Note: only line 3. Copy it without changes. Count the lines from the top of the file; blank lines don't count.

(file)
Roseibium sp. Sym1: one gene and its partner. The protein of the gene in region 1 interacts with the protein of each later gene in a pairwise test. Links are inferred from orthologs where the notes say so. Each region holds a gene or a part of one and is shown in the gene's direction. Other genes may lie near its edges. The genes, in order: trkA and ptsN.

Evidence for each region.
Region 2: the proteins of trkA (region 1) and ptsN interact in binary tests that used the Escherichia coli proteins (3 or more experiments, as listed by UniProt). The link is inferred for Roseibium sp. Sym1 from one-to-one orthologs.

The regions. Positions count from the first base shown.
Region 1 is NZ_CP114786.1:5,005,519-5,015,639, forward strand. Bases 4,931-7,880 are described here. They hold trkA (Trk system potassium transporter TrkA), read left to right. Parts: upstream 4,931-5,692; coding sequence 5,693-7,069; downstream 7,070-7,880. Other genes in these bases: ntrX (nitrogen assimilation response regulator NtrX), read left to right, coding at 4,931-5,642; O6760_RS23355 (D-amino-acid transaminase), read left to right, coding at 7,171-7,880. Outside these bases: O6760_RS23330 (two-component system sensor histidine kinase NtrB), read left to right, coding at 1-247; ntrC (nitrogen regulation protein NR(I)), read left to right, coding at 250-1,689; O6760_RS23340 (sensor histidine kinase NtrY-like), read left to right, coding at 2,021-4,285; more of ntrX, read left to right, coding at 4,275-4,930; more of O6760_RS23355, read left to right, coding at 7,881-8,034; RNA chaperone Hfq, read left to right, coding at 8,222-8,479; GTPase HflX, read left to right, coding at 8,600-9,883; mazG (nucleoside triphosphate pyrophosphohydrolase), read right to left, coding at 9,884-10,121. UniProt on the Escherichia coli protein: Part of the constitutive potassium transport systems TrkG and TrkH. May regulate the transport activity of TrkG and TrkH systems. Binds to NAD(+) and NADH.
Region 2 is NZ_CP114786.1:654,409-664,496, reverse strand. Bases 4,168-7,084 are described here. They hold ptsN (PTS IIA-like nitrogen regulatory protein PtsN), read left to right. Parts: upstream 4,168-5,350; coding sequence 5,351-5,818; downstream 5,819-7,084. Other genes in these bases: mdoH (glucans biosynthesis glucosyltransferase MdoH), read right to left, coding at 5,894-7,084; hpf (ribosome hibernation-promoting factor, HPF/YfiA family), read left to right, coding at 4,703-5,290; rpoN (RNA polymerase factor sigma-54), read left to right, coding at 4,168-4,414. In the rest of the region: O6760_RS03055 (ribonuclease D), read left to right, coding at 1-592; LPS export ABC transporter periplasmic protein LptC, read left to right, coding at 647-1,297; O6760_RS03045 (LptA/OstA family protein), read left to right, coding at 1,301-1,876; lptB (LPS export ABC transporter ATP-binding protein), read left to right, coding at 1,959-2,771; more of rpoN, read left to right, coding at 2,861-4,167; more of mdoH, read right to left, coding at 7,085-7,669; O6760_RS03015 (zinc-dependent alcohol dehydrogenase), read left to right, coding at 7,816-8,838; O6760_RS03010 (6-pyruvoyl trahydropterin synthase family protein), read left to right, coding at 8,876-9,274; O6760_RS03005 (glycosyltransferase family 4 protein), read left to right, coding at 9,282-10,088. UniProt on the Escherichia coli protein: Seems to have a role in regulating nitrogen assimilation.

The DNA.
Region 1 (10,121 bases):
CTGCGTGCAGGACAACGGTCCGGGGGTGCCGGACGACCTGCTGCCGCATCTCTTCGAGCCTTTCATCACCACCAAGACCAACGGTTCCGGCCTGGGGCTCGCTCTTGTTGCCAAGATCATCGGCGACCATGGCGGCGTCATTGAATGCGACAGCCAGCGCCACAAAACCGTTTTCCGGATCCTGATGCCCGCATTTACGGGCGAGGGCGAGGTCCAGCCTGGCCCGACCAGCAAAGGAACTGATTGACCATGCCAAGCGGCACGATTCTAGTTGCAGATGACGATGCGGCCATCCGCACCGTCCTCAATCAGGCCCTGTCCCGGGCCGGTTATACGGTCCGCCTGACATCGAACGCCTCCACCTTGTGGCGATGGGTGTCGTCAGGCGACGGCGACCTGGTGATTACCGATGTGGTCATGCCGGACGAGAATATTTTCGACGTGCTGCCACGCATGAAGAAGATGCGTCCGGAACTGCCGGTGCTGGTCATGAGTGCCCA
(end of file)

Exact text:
Region 2: the proteins of trkA (region 1) and ptsN interact in binary tests that used the Escherichia coli proteins (3 or more experiments, as listed by UniProt). The link is inferred for Roseibium sp. Sym1 from one-to-one orthologs.